A total of sixty aircraft in the B-1B Lancer fleet have been upgraded with the Integrated Battle Station, or IBS, control deck at Tinker Air Force Base, in Oklahoma. The modification process, underway since 2012, is now being completed ahead of schedule.
The IBS was the largest and most complicated modification ever performed on the B-1. Originally three separate modifications were developed for the IBS: a Fully Integrated Data Link, a Vertical Situational Display Unit and a Central Integrated Test System.
The modification gave the flight deck a completely new look.
“During development, it became obvious that modifying the same aircraft three times would be detrimental to aircraft availability and would create numerous aircraft configurations. Thus Integrated Battle Station was born,“ said William Barnes, B-1B Systems program manager, Air Force Life Cycle Management Center.
It took thousands of man-hours of work to complete a modification of this size.
“With 120 maintainers assigned to the modification line working two shifts, completing all 60 aircraft over the past eight years came to 1,050,000 hours of planned work,” said Rodney Shepard, 567th Aircraft Maintenance Squadron Director.
As with any undertaking this large, there are bound to be some challenges to overcome.
“With all new workload, the start of the modification line was slow, however, with enterprise buy-in and support, the modification line eventually reduced flow days and met “Art of the Possible” goals,” Shepard said.
Upon completion of the modification, 987 aircraft availability days were returned to the warfighter. The dedication of the 567th AMXS’s to continuous process improvement on the IBS modification line was a significant element in the unit winning the Robert T. Mason Award for Best Depot Level Maintenance Facility in 2017.
Col. Greg Lowe, 76th Aircraft Maintenance Group commander, said IBS provides upgraded capability for communications and situational display. This is a tremendous advantage to the warfighters in the Air Force Global Strike Command.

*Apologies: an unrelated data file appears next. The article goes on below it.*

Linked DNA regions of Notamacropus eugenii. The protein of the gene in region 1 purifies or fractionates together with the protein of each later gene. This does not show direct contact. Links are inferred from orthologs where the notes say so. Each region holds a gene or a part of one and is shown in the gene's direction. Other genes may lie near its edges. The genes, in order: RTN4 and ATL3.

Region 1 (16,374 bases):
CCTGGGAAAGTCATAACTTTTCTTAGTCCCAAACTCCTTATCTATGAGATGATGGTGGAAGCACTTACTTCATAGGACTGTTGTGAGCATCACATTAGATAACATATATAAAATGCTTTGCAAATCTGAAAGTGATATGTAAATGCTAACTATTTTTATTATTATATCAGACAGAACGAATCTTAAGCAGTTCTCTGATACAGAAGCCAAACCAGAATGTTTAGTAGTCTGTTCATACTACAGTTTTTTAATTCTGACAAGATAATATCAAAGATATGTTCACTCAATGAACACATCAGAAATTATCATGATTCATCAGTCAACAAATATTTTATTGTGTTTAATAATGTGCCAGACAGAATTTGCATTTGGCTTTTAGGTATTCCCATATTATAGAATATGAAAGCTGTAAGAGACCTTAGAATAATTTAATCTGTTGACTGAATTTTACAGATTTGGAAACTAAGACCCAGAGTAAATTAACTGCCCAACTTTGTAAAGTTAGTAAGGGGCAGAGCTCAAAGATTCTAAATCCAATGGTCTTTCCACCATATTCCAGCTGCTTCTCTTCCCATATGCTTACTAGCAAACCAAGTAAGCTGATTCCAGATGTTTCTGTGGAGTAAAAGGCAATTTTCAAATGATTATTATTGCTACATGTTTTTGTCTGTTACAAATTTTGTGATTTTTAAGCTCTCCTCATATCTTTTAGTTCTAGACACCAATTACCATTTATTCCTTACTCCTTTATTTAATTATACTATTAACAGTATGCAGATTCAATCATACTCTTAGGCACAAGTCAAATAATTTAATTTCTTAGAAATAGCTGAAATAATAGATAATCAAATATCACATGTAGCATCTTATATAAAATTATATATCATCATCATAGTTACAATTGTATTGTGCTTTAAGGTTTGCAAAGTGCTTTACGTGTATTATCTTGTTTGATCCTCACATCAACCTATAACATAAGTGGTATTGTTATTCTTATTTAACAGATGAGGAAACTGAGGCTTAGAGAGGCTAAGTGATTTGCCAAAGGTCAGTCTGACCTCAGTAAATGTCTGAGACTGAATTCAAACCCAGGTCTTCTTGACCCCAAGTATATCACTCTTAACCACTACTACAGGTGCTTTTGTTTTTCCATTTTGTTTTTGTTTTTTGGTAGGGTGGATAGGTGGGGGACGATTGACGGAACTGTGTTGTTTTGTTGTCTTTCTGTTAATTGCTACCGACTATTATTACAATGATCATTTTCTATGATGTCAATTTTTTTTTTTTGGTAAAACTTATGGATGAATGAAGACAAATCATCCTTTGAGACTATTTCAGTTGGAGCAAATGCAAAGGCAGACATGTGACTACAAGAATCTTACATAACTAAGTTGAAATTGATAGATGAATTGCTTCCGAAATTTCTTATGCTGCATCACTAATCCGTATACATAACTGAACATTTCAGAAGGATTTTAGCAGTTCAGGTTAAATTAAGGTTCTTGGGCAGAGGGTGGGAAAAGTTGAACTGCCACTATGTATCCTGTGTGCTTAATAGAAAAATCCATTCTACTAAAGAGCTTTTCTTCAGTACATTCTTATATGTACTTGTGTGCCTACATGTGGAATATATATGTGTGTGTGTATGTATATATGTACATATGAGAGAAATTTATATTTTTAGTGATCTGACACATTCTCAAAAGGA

“Using the Air Force Sustainment Center’s constraints-based management system, known as ‘Art of the Possible,’ the artisans of the 567th Aircraft Maintenance Squadron developed a repeatable process to efficiently install the modification on the aircraft. The project employed 120 mechanics and support personnel at the Oklahoma City Air Logistics Complex for the past eight years. And while this mission is coming to an end, all of our employees will be diverted to other growing workload at Tinker (AFB),” said Lowe.
This completed modification enhances B-1B flight operations, giving the crews more flexibility to perform their various missions.
“All aircraft outfitted with the Integrated Battle Station modification enhancements provide the four members of the aircraft with much greater ’battlefield‘ awareness of surrounding threats whether those threats are air-to-air or ground-to-air, and provides a much faster capability to execute both defensive and offensive maneuvers needed in any conflict,” Shepard said.
Numerous flight checks were performed on these modified aircraft by the pilots and weapon systems officers assigned to the 10th Flight Test Squadron.
“This upgrade drastically improves aircrew situational awareness with color displays, and enhanced navigation and communication systems are projected to significantly enhance B-1B mission readiness,” Couch said. “Although this closes a chapter, this continues the unprecedented advances of B-1B lethality and aircrew situational awareness for decades to come. All of these benefits are made possible by the IBS upgrade,” Lt. Col. James Couch, 10th Flight Test Squadron Commander.
The timeline of the modification was not impacted by the Corona Virus as they were only working on the one aircraft.
“For the IBS workforce, COVID(-19) restrictions were very limited. At the time of the outbreak, the IBS modification line only had one aircraft in-dock at the Maintenance Repair Overhaul Technology Center, with three aircraft already transitioned to post-dock flight operations,” said Shepard.
The Air Force Global Strike Command shared high praise for the men and women at Tinker AFB who worked on the modification.
“Big thanks to the team at Tinker (AFB) for doing a remarkable job retooling the B-1 and getting it back in the fight. The work the B-1 and our Airmen are doing is a great example of how we’re making a huge impact on Dynamic Force Employment to support the National Defense Strategy. These modifications have revitalized the B-1 for the high-end fight, allowing our precision strike force to remain strategically predictable but operationally unpredictable,” said Gen. Tim Ray, AFGSC Commander.